Many phrases can cause more damage. Here are a few statements to avoid and why.
The statement, “I know what you are going through”. This statement belittles the current grief and begs the question, do you really know what someone else is feeling? Grief while universal is also unique. The grief situation is not about you but the person in grief. So while shared discussions can help, it is not the initial conversation that should be utilized but something when the person is less emotional and more open to discussions about the loss. Later it may be best to share an experience but never to assume you know what someone is feeling.
Another statement of error is any statement that starts with the words “At least”. This minimizes loss. Some good intentioned individuals may say well “at least your father lived a long life”. Does this truly settle the problem of the loss itself? One’s father is now dead. The loss is real whether the father lived a long life or not. Instead, it is best to acknowledge the loss and offer condolences.
Good intention statements can cause more problems than good on many occasions. Another example includes religion. Some may say, “Well its was her time” or “God wanted his angel” or “she is in a better place”. To the griever, no time is good to lose a loved one. It can also produce an anger against God for taking one’s loved one.
Some statements are not good intentioned at all and can be nasty. Statements as “It is not a big deal” or “you are overreacting it was just a cat” can all cause immense harm to the griever. Downplaying one’s grief does not help one overcome it but only inflames the pain. Again, acknowledgement of the grief at any level is key to helping the person express it.
Another classic statement is “you are strong, you will get over it”. This equates strength with not expressing or feeling pain and can be detrimental to one facing the grief. Statements that tell individuals they “need to be strong now” do not help them overcome grief. Instead, it forces them to hide the grief and put on a false mask that does not seek help.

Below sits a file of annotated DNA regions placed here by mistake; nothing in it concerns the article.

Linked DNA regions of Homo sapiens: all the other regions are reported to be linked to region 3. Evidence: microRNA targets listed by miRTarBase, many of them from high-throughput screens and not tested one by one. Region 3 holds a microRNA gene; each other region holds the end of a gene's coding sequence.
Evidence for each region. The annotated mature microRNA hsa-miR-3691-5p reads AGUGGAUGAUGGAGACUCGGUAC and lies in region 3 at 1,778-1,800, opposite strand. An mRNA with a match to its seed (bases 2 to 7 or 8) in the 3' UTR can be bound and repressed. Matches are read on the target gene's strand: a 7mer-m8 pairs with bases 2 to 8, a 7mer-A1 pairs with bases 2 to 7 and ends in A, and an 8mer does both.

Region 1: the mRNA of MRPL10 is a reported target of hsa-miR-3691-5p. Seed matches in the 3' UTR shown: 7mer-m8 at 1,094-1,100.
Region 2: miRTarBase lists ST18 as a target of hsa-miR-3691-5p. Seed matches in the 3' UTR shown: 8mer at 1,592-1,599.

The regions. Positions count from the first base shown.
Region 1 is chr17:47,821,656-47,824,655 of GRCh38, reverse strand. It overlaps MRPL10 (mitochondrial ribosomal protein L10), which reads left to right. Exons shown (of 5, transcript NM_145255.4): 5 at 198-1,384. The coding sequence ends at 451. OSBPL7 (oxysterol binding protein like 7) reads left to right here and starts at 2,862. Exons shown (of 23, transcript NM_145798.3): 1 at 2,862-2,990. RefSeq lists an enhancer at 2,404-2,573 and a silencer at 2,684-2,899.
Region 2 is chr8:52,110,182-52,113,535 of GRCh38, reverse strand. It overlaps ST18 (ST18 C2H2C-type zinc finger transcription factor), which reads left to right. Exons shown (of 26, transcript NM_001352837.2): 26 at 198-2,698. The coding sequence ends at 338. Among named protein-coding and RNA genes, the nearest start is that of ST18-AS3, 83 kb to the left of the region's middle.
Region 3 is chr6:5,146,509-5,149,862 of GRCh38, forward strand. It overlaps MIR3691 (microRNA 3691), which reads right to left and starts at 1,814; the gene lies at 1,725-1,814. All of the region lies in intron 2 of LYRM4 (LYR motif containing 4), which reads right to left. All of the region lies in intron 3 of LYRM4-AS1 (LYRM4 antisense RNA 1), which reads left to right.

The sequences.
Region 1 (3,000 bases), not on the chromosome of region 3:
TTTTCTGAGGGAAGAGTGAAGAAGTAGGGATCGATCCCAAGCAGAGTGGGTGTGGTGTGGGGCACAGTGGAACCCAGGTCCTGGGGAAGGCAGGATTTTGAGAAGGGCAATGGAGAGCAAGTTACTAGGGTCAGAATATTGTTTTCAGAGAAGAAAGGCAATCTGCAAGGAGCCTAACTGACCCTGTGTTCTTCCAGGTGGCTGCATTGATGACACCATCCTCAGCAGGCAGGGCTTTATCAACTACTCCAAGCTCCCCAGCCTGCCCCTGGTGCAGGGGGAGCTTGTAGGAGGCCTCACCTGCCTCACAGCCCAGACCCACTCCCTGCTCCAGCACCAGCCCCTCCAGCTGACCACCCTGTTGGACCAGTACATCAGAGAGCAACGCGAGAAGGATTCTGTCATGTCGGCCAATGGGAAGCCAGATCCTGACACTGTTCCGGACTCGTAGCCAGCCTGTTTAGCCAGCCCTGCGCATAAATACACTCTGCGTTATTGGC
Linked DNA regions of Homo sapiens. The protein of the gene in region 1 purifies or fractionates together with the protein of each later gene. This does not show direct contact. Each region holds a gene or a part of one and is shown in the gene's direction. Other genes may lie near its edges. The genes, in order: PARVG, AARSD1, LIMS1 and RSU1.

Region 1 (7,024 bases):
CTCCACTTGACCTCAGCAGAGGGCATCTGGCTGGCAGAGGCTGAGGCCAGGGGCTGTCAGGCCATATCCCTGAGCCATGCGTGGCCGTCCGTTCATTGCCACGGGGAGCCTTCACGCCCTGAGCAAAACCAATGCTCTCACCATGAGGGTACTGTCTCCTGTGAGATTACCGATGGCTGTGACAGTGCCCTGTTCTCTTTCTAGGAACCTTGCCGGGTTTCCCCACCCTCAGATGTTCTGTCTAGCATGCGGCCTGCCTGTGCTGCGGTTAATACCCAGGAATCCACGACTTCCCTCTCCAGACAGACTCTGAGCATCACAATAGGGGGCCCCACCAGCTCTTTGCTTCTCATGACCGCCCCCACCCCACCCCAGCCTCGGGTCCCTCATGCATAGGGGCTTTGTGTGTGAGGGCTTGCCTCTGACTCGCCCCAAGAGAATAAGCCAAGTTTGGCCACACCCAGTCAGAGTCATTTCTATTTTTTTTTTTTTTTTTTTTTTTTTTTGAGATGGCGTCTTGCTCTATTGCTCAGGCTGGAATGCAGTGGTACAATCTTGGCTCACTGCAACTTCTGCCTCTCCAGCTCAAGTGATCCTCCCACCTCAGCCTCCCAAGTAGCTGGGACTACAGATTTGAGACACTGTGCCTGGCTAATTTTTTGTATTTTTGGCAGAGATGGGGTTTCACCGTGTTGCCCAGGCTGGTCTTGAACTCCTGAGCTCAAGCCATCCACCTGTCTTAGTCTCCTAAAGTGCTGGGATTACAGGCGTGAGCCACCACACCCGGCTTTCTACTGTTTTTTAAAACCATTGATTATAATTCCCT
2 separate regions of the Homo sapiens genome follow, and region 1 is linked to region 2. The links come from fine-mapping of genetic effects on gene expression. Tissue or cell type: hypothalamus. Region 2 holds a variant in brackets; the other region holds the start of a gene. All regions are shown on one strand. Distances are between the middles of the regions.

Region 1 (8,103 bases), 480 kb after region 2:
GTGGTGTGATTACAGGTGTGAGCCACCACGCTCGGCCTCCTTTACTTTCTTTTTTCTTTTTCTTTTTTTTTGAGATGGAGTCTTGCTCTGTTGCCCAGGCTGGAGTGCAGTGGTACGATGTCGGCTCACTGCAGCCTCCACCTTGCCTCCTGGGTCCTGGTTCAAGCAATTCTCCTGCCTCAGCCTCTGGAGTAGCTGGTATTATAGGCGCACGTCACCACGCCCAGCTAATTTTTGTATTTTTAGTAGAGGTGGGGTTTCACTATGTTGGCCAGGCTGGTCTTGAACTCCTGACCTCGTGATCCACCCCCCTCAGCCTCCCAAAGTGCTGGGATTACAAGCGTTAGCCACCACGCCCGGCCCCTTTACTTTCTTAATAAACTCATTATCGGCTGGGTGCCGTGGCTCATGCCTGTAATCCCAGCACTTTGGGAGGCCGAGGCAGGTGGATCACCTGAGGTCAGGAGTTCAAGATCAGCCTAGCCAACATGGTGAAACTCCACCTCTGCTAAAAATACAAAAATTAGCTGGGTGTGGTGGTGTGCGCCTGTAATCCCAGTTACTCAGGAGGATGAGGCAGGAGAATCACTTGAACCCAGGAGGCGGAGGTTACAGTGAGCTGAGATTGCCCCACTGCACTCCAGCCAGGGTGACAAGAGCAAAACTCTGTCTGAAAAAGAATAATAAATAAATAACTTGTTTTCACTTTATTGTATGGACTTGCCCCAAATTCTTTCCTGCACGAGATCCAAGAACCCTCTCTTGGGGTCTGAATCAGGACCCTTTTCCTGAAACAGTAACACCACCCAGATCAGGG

Statements that acknowledge grief and the feelings are the most important. Statements that produce condolences and heartfelt cries are the most critical. Sometimes, no statement is needed but a long loving hug to a friend at a funeral. In other ways, actions are better than words. Cards, flowers, sending dinner, or helping with house work can play a big role. Taking time to just sit and listen to the bereaved is sometimes the best thing anyone can do for a friend.
Individuals are either terrified of death, avoid it at all costs, and have never experienced it. They have no way or understanding how to approach it especially when confronted with it when a family member or friend experiences it. This can lead to many awkward situations that cause more hurt than help.
If you would like to learn more in how to the help the bereaved, please review the American Academy of Grief Counseling’s Grief Counseling Certification. The program is online and independent study and open to qualified professionals seeking a four year certification.
Other resources include
“Whats Your Grief” blog article, “What to Say to Someone Whose Father or Mother Died” – Please click here
AIHCP’s Video,”Helping Those in Grief” Please click here
“Whats Your Grief” blog article, “What to Say to Someone Who is Grieving” Please click here
“Help Guides” article, “Helping Someone Who’s Grieving” Please click here
Many individuals deal with depression and exhibit few if any symptoms. They are able to look content and happy and may even feel happy or have an uplifted mood at times. For the most part though, they feel unworthy and sad about life and are oppressed with depressive feelings. The ability to look well and smile and be able to function does not mean they are not depressed. This type of depression is difficult for professionals to diagnose due to the lack of symptoms that are hidden by the individual.
The article, “What Is Smiling Depression?” by Claudia Rodriguez and reviewed by Bethany Juby looks at what Smiling Depression is and how to work through it. The article states,